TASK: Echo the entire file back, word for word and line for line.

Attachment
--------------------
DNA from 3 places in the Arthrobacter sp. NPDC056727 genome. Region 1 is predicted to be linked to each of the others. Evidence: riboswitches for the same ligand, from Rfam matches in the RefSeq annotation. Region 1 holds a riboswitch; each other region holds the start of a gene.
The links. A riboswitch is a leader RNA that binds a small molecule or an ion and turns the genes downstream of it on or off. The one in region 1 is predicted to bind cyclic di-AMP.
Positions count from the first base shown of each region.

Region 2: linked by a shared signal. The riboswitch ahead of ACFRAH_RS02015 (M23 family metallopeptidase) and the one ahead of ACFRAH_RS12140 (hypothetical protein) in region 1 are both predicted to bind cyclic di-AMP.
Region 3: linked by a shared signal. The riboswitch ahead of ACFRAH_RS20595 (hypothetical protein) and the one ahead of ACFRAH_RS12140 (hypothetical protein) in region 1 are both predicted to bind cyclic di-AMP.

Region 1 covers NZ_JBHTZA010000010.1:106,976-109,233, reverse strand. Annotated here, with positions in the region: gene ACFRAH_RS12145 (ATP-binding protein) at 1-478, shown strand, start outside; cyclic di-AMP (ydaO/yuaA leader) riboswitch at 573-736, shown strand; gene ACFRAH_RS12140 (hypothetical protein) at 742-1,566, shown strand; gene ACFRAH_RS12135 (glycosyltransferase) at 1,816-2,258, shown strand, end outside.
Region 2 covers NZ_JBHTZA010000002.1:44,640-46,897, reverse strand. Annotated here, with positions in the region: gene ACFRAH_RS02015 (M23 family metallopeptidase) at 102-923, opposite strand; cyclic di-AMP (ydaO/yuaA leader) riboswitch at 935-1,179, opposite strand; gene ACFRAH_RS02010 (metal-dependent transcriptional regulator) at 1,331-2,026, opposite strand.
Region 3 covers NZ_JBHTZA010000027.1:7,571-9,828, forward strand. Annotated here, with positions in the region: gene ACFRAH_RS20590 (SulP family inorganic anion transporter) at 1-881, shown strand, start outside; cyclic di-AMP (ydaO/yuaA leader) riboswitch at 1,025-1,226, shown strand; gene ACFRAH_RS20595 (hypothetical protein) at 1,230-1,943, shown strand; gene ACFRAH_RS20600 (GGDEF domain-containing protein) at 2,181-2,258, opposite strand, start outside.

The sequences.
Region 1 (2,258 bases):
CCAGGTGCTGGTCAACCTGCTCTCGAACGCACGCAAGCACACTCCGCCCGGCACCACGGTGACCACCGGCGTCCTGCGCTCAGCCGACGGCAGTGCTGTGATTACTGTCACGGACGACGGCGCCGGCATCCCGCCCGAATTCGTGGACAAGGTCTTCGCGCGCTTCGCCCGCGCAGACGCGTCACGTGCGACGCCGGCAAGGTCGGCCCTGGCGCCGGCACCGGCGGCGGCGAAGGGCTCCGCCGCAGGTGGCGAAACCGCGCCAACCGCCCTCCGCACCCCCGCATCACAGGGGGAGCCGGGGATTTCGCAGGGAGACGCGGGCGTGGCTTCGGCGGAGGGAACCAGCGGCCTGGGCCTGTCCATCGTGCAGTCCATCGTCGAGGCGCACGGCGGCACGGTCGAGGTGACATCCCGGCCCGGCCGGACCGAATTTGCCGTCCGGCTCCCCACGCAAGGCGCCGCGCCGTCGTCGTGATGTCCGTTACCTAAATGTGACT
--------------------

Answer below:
DNA from 3 places in the Arthrobacter sp. NPDC056727 genome. Region 1 is predicted to be linked to each of the others. Evidence: riboswitches for the same ligand, from Rfam matches in the RefSeq annotation. Region 1 holds a riboswitch; each other region holds the start of a gene.
The links. A riboswitch is a leader RNA that binds a small molecule or an ion and turns the genes downstream of it on or off. The one in region 1 is predicted to bind cyclic di-AMP.
Positions count from the first base shown of each region.

Region 2: linked by a shared signal. The riboswitch ahead of ACFRAH_RS02015 (M23 family metallopeptidase) and the one ahead of ACFRAH_RS12140 (hypothetical protein) in region 1 are both predicted to bind cyclic di-AMP.
Region 3: linked by a shared signal. The riboswitch ahead of ACFRAH_RS20595 (hypothetical protein) and the one ahead of ACFRAH_RS12140 (hypothetical protein) in region 1 are both predicted to bind cyclic di-AMP.

Region 1 covers NZ_JBHTZA010000010.1:106,976-109,233, reverse strand. Annotated here, with positions in the region: gene ACFRAH_RS12145 (ATP-binding protein) at 1-478, shown strand, start outside; cyclic di-AMP (ydaO/yuaA leader) riboswitch at 573-736, shown strand; gene ACFRAH_RS12140 (hypothetical protein) at 742-1,566, shown strand; gene ACFRAH_RS12135 (glycosyltransferase) at 1,816-2,258, shown strand, end outside.
Region 2 covers NZ_JBHTZA010000002.1:44,640-46,897, reverse strand. Annotated here, with positions in the region: gene ACFRAH_RS02015 (M23 family metallopeptidase) at 102-923, opposite strand; cyclic di-AMP (ydaO/yuaA leader) riboswitch at 935-1,179, opposite strand; gene ACFRAH_RS02010 (metal-dependent transcriptional regulator) at 1,331-2,026, opposite strand.
Region 3 covers NZ_JBHTZA010000027.1:7,571-9,828, forward strand. Annotated here, with positions in the region: gene ACFRAH_RS20590 (SulP family inorganic anion transporter) at 1-881, shown strand, start outside; cyclic di-AMP (ydaO/yuaA leader) riboswitch at 1,025-1,226, shown strand; gene ACFRAH_RS20595 (hypothetical protein) at 1,230-1,943, shown strand; gene ACFRAH_RS20600 (GGDEF domain-containing protein) at 2,181-2,258, opposite strand, start outside.

The sequences.
Region 1 (2,258 bases):
CCAGGTGCTGGTCAACCTGCTCTCGAACGCACGCAAGCACACTCCGCCCGGCACCACGGTGACCACCGGCGTCCTGCGCTCAGCCGACGGCAGTGCTGTGATTACTGTCACGGACGACGGCGCCGGCATCCCGCCCGAATTCGTGGACAAGGTCTTCGCGCGCTTCGCCCGCGCAGACGCGTCACGTGCGACGCCGGCAAGGTCGGCCCTGGCGCCGGCACCGGCGGCGGCGAAGGGCTCCGCCGCAGGTGGCGAAACCGCGCCAACCGCCCTCCGCACCCCCGCATCACAGGGGGAGCCGGGGATTTCGCAGGGAGACGCGGGCGTGGCTTCGGCGGAGGGAACCAGCGGCCTGGGCCTGTCCATCGTGCAGTCCATCGTCGAGGCGCACGGCGGCACGGTCGAGGTGACATCCCGGCCCGGCCGGACCGAATTTGCCGTCCGGCTCCCCACGCAAGGCGCCGCGCCGTCGTCGTGATGTCCGTTACCTAAATGTGACT